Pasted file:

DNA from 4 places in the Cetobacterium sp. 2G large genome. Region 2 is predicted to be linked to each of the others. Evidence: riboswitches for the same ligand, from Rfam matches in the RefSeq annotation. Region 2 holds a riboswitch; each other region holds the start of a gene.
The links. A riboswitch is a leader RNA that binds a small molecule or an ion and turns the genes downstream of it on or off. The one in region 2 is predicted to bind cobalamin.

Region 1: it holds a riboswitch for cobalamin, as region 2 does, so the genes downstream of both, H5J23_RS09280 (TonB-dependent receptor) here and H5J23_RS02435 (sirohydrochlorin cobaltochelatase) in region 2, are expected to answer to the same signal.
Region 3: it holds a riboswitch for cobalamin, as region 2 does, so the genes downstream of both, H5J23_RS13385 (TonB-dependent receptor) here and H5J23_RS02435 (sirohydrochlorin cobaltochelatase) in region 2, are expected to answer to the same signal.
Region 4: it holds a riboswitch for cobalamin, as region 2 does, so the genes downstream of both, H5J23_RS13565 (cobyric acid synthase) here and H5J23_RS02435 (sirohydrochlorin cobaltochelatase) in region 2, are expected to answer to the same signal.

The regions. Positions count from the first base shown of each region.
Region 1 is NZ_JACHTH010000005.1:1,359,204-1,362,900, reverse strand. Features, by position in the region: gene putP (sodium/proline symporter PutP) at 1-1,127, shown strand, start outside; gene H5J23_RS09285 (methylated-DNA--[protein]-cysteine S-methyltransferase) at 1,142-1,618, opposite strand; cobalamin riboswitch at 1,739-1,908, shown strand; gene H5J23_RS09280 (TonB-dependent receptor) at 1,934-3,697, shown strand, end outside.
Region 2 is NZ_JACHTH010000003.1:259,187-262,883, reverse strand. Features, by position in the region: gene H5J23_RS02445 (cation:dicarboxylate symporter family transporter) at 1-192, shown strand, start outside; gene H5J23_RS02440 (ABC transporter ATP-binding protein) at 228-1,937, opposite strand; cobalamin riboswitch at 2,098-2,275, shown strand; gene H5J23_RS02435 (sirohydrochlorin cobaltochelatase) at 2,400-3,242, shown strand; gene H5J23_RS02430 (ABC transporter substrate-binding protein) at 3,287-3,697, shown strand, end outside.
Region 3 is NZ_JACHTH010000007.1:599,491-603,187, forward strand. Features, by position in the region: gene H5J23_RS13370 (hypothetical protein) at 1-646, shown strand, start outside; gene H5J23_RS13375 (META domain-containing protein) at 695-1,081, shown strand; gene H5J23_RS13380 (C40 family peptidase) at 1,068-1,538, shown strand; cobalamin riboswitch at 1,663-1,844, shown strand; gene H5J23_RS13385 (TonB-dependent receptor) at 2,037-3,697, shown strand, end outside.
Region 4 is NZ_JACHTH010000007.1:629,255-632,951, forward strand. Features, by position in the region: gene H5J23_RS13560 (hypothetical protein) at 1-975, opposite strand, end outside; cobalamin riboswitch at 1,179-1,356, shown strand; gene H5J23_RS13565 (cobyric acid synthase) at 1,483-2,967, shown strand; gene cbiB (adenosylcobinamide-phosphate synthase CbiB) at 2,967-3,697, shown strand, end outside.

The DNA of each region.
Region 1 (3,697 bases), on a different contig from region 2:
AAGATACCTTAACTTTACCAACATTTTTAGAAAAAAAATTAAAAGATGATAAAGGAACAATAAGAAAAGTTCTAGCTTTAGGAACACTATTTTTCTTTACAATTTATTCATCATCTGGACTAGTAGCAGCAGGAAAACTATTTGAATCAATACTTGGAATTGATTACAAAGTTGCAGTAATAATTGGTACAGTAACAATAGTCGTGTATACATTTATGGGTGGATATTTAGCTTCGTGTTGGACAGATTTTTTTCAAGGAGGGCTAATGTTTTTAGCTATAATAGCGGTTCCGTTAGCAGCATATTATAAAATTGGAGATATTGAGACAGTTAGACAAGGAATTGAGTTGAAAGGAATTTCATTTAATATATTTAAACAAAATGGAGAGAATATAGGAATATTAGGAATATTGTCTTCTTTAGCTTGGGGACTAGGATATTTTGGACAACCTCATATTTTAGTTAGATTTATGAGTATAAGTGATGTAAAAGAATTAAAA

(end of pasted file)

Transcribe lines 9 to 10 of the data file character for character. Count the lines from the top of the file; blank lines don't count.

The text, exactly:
Region 3 is NZ_JACHTH010000007.1:599,491-603,187, forward strand. Features, by position in the region: gene H5J23_RS13370 (hypothetical protein) at 1-646, shown strand, start outside; gene H5J23_RS13375 (META domain-containing protein) at 695-1,081, shown strand; gene H5J23_RS13380 (C40 family peptidase) at 1,068-1,538, shown strand; cobalamin riboswitch at 1,663-1,844, shown strand; gene H5J23_RS13385 (TonB-dependent receptor) at 2,037-3,697, shown strand, end outside.
Region 4 is NZ_JACHTH010000007.1:629,255-632,951, forward strand. Features, by position in the region: gene H5J23_RS13560 (hypothetical protein) at 1-975, opposite strand, end outside; cobalamin riboswitch at 1,179-1,356, shown strand; gene H5J23_RS13565 (cobyric acid synthase) at 1,483-2,967, shown strand; gene cbiB (adenosylcobinamide-phosphate synthase CbiB) at 2,967-3,697, shown strand, end outside.